Jump to ContentJump to Main Navigation
National Labour Relations in Internationalized MarketsA Comparative Study of Institutions, Change and Performance$
Users without a subscription are not able to see the full content.

Franz Traxler, Sabine Blaschke, and Bernhard Kittel

Print publication date: 2001

Print ISBN-13: 9780198295549

Published to Oxford Scholarship Online: October 2011

DOI: 10.1093/acprof:oso/9780198295549.001.0001

Show Summary Details
Page of

PRINTED FROM OXFORD SCHOLARSHIP ONLINE (www.oxfordscholarship.com). (c) Copyright Oxford University Press, 2019. All Rights Reserved. An individual user may print out a PDF of a single chapter of a monograph in OSO for personal use. date: 24 August 2019

Concepts and Hypotheses

Concepts and Hypotheses

Chapter:
(p.105) 8 Concepts and Hypotheses
Source:
National Labour Relations in Internationalized Markets
Author(s):

Franz Traxler

Sabine Blaschke

Bernhard Kittel

Publisher:
Oxford University Press
DOI:10.1093/acprof:oso/9780198295549.003.0008

The main problem in bargaining, the choice between individual and collective exchange, is rooted on the structural asymmetry evident in organizations since actual bargaining involves exchanges even if two parties are not of the same status. To arrive at collective bargaining, the state has to encourage an organized mode of labor relations (Crouch 1994) and labour must reach a point where the costs and benefits of bargaining appeal to the employers and to the state. This chapter compares and contrasts the advantages and disadvantages of single-employer bargaining with those of multi-employer bargaining. This chapter differentiates individual bargaining from collective bargaining in terms of power, domain, and the control capacity to prevent free-riders.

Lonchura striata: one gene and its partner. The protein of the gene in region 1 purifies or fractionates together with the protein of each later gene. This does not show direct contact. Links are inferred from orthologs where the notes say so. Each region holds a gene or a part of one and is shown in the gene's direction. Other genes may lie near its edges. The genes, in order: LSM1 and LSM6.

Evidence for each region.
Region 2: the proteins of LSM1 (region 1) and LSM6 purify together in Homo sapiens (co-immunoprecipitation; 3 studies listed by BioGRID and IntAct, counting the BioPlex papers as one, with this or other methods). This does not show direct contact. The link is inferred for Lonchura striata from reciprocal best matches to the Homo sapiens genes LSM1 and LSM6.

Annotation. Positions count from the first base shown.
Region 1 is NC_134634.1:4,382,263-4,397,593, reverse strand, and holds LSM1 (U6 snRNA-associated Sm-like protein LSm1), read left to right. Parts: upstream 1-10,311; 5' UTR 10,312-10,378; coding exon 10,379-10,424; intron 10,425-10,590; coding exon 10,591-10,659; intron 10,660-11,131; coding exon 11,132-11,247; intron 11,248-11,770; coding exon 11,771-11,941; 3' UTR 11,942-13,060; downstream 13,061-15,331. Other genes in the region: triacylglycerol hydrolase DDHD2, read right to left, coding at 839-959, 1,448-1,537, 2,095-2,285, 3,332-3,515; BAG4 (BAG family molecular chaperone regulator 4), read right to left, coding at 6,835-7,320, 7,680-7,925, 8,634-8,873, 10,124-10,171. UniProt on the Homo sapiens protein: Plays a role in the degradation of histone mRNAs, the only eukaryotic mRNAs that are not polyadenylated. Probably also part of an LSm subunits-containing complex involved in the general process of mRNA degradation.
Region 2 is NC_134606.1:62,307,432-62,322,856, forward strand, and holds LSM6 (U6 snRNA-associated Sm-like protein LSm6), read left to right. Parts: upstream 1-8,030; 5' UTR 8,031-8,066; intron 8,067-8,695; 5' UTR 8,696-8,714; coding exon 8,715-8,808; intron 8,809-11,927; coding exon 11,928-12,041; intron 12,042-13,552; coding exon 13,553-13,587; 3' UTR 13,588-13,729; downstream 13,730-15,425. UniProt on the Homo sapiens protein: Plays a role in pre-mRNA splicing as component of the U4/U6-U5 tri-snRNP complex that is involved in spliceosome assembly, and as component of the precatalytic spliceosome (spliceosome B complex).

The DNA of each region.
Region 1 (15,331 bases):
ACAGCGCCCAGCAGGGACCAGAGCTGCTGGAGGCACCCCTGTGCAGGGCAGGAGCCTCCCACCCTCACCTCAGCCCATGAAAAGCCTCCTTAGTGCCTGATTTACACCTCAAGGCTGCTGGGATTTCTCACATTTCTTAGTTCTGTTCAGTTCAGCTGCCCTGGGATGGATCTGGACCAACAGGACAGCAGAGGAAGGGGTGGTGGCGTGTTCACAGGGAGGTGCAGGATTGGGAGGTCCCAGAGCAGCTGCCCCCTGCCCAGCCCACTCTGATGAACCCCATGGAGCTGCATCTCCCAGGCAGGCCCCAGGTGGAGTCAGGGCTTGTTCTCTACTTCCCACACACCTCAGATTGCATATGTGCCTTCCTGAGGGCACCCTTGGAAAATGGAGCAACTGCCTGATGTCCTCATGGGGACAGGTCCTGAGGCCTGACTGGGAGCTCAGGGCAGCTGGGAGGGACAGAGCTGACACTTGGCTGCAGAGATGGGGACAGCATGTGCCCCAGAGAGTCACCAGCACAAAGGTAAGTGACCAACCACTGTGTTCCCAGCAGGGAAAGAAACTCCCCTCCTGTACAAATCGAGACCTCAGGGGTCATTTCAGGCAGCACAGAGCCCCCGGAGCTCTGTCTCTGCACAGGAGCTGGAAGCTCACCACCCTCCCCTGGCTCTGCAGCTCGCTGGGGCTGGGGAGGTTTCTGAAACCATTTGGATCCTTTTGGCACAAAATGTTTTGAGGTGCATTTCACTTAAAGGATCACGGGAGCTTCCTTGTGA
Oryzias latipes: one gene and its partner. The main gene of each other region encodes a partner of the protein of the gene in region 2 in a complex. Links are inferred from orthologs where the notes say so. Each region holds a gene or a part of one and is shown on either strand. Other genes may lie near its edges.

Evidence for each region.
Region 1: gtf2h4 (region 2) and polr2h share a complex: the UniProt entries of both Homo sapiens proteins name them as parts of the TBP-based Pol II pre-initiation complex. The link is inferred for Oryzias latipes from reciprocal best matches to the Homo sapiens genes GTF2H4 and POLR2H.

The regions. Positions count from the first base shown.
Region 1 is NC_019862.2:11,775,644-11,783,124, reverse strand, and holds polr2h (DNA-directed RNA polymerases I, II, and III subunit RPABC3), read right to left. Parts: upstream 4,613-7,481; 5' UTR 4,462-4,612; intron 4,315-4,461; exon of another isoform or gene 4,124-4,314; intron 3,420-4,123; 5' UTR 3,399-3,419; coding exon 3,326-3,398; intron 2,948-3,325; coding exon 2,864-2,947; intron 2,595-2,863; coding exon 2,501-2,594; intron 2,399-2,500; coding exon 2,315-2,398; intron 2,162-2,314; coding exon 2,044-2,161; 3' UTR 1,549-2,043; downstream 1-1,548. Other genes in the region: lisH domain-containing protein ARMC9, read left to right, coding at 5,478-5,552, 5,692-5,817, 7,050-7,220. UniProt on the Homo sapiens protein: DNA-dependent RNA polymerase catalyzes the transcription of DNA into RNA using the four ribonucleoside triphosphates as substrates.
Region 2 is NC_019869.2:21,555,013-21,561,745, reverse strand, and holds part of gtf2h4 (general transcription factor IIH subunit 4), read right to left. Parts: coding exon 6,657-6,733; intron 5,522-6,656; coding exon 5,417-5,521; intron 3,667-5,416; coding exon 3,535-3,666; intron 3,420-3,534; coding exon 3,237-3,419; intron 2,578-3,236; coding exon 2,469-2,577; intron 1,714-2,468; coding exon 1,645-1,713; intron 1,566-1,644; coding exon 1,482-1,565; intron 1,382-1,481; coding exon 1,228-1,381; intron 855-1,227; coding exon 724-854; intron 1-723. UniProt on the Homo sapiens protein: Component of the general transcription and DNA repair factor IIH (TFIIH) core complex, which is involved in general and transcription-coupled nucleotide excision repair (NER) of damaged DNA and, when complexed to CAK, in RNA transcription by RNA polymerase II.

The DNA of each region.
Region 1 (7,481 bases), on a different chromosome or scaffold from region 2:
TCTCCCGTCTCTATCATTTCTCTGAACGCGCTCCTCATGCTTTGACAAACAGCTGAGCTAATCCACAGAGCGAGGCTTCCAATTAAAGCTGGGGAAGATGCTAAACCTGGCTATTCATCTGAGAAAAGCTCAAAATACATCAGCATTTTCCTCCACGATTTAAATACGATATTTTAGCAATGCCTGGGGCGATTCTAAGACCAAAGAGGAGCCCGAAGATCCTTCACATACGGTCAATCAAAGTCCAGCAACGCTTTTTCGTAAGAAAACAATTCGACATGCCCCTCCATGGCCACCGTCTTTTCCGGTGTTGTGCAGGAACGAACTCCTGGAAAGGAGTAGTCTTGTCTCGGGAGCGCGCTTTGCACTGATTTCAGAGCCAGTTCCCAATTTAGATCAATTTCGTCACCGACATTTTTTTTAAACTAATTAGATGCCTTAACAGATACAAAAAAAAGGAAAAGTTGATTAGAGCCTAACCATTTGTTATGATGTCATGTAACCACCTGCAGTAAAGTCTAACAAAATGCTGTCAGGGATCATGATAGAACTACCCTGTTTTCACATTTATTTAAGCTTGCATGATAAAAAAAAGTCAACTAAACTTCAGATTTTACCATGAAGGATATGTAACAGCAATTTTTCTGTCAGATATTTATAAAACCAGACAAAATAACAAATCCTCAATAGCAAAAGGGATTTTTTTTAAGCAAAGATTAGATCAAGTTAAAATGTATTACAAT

Keywords:   individual bargaining, collective bargaining, single-employer bargaining, multi-employer bargaining, power, domain, control capacity

Oxford Scholarship Online requires a subscription or purchase to access the full text of books within the service. Public users can however freely search the site and view the abstracts and keywords for each book and chapter.

Please, subscribe or login to access full text content.

If you think you should have access to this title, please contact your librarian.

To troubleshoot, please check our FAQs , and if you can't find the answer there, please contact us .